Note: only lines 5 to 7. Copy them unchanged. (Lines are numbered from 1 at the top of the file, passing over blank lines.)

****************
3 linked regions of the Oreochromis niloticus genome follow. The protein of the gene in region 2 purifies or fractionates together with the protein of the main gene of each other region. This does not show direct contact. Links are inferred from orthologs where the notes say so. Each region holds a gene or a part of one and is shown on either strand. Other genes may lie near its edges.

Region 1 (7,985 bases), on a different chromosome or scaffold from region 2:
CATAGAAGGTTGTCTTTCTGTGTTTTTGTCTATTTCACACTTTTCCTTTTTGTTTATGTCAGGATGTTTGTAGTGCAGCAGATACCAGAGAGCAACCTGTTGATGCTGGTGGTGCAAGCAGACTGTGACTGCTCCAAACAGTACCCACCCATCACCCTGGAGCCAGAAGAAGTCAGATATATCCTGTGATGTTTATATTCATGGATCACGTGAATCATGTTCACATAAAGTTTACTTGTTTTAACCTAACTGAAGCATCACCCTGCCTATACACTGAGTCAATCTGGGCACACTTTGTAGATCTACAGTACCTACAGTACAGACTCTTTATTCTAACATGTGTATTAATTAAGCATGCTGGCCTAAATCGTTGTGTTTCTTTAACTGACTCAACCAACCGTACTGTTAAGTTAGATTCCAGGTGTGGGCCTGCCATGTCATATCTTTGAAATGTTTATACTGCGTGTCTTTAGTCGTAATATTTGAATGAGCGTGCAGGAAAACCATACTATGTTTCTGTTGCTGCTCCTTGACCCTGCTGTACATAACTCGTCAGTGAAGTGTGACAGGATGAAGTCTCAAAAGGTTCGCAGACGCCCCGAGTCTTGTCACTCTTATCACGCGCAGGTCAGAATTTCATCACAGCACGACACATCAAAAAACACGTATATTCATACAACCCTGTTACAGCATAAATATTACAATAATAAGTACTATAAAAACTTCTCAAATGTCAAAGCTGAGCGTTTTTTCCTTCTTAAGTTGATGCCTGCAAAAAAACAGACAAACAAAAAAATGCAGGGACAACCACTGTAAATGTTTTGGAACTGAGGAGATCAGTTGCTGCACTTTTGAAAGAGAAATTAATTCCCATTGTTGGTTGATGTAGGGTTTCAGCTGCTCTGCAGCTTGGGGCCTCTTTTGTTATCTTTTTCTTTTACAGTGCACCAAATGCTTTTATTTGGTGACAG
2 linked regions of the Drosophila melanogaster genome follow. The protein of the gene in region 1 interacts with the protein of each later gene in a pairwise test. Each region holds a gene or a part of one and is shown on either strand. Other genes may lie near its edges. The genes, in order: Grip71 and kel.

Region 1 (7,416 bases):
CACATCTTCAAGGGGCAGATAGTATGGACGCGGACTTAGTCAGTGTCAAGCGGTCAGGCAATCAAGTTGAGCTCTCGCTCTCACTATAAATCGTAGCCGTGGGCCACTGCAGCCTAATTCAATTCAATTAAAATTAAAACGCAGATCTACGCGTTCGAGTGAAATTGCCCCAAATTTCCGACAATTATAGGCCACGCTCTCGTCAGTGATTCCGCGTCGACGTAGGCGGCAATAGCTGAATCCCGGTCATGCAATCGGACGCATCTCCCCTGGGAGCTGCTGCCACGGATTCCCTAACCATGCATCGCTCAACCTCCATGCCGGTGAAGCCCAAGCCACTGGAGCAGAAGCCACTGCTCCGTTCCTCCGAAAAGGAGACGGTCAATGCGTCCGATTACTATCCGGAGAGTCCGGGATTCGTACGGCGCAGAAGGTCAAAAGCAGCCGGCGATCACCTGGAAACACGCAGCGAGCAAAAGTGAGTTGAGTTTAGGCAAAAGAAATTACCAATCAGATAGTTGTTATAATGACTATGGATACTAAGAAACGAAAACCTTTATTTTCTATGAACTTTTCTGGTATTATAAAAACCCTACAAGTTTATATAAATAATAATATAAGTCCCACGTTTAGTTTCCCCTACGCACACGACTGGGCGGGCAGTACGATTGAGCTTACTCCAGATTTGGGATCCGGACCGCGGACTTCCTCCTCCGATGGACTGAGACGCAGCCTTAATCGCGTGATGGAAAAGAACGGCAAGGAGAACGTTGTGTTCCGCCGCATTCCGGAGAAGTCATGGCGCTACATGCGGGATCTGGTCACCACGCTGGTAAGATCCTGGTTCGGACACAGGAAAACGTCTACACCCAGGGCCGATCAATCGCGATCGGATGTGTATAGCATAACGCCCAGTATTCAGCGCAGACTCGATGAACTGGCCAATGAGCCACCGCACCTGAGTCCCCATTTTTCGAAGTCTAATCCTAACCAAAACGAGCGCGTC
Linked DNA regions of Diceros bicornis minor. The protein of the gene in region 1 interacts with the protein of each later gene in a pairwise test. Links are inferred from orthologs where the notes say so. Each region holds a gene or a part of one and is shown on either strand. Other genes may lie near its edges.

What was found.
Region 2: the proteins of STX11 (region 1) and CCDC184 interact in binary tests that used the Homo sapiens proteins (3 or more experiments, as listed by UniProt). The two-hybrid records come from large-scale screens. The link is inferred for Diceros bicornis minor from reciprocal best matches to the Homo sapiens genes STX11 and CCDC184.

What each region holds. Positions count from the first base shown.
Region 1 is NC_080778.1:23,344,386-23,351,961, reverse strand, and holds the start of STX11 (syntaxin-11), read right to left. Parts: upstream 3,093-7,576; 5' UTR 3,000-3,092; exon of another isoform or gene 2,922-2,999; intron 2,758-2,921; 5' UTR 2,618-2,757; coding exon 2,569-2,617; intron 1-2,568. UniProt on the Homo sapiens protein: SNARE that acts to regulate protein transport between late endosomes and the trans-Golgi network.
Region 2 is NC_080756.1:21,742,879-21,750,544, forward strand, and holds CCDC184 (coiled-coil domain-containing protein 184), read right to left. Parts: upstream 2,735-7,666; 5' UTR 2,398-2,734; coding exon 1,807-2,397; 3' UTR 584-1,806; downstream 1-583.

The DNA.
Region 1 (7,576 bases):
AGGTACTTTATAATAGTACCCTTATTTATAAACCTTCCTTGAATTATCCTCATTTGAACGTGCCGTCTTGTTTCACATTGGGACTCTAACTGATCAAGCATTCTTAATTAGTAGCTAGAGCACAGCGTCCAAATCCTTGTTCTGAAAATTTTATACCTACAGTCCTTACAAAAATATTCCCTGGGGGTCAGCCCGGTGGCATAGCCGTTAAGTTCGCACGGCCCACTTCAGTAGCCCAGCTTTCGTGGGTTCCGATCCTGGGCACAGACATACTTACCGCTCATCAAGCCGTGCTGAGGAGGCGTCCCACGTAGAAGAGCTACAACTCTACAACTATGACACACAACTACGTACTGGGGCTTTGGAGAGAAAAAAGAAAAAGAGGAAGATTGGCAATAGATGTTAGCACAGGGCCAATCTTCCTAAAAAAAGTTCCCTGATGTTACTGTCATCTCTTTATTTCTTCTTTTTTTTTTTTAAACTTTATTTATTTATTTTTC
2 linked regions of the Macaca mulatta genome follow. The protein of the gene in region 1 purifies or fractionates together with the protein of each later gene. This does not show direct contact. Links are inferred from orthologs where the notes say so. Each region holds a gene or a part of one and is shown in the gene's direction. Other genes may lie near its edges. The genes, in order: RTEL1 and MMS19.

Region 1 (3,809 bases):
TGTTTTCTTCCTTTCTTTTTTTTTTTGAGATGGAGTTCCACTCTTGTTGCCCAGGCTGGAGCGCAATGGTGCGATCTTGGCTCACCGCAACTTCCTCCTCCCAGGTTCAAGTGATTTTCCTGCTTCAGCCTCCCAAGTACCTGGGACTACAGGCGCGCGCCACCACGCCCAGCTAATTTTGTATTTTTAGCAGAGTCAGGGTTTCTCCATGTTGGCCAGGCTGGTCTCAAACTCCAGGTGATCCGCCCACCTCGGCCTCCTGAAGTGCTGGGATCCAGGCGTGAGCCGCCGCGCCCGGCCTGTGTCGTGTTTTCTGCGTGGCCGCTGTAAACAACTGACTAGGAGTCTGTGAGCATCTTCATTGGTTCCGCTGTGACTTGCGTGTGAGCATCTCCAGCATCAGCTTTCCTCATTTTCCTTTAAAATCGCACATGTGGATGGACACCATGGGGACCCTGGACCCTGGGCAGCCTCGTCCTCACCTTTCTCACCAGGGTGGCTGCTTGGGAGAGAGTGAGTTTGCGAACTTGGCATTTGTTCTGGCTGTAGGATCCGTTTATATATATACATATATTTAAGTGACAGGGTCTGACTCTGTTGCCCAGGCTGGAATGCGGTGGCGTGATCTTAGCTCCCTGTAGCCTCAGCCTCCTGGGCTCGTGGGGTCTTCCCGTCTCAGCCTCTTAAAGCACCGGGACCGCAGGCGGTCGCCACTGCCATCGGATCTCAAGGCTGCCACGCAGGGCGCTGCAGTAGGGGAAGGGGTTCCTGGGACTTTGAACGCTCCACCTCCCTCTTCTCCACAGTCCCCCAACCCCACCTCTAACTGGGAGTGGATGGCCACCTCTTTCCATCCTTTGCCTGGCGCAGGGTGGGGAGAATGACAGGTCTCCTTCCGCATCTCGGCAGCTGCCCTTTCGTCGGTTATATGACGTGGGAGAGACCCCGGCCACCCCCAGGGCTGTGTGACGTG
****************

Region 1 (7,416 bases):
CACATCTTCAAGGGGCAGATAGTATGGACGCGGACTTAGTCAGTGTCAAGCGGTCAGGCAATCAAGTTGAGCTCTCGCTCTCACTATAAATCGTAGCCGTGGGCCACTGCAGCCTAATTCAATTCAATTAAAATTAAAACGCAGATCTACGCGTTCGAGTGAAATTGCCCCAAATTTCCGACAATTATAGGCCACGCTCTCGTCAGTGATTCCGCGTCGACGTAGGCGGCAATAGCTGAATCCCGGTCATGCAATCGGACGCATCTCCCCTGGGAGCTGCTGCCACGGATTCCCTAACCATGCATCGCTCAACCTCCATGCCGGTGAAGCCCAAGCCACTGGAGCAGAAGCCACTGCTCCGTTCCTCCGAAAAGGAGACGGTCAATGCGTCCGATTACTATCCGGAGAGTCCGGGATTCGTACGGCGCAGAAGGTCAAAAGCAGCCGGCGATCACCTGGAAACACGCAGCGAGCAAAAGTGAGTTGAGTTTAGGCAAAAGAAATTACCAATCAGATAGTTGTTATAATGACTATGGATACTAAGAAACGAAAACCTTTATTTTCTATGAACTTTTCTGGTATTATAAAAACCCTACAAGTTTATATAAATAATAATATAAGTCCCACGTTTAGTTTCCCCTACGCACACGACTGGGCGGGCAGTACGATTGAGCTTACTCCAGATTTGGGATCCGGACCGCGGACTTCCTCCTCCGATGGACTGAGACGCAGCCTTAATCGCGTGATGGAAAAGAACGGCAAGGAGAACGTTGTGTTCCGCCGCATTCCGGAGAAGTCATGGCGCTACATGCGGGATCTGGTCACCACGCTGGTAAGATCCTGGTTCGGACACAGGAAAACGTCTACACCCAGGGCCGATCAATCGCGATCGGATGTGTATAGCATAACGCCCAGTATTCAGCGCAGACTCGATGAACTGGCCAATGAGCCACCGCACCTGAGTCCCCATTTTTCGAAGTCTAATCCTAACCAAAACGAGCGCGTC
Linked DNA regions of Diceros bicornis minor. The protein of the gene in region 1 interacts with the protein of each later gene in a pairwise test. Links are inferred from orthologs where the notes say so. Each region holds a gene or a part of one and is shown on either strand. Other genes may lie near its edges.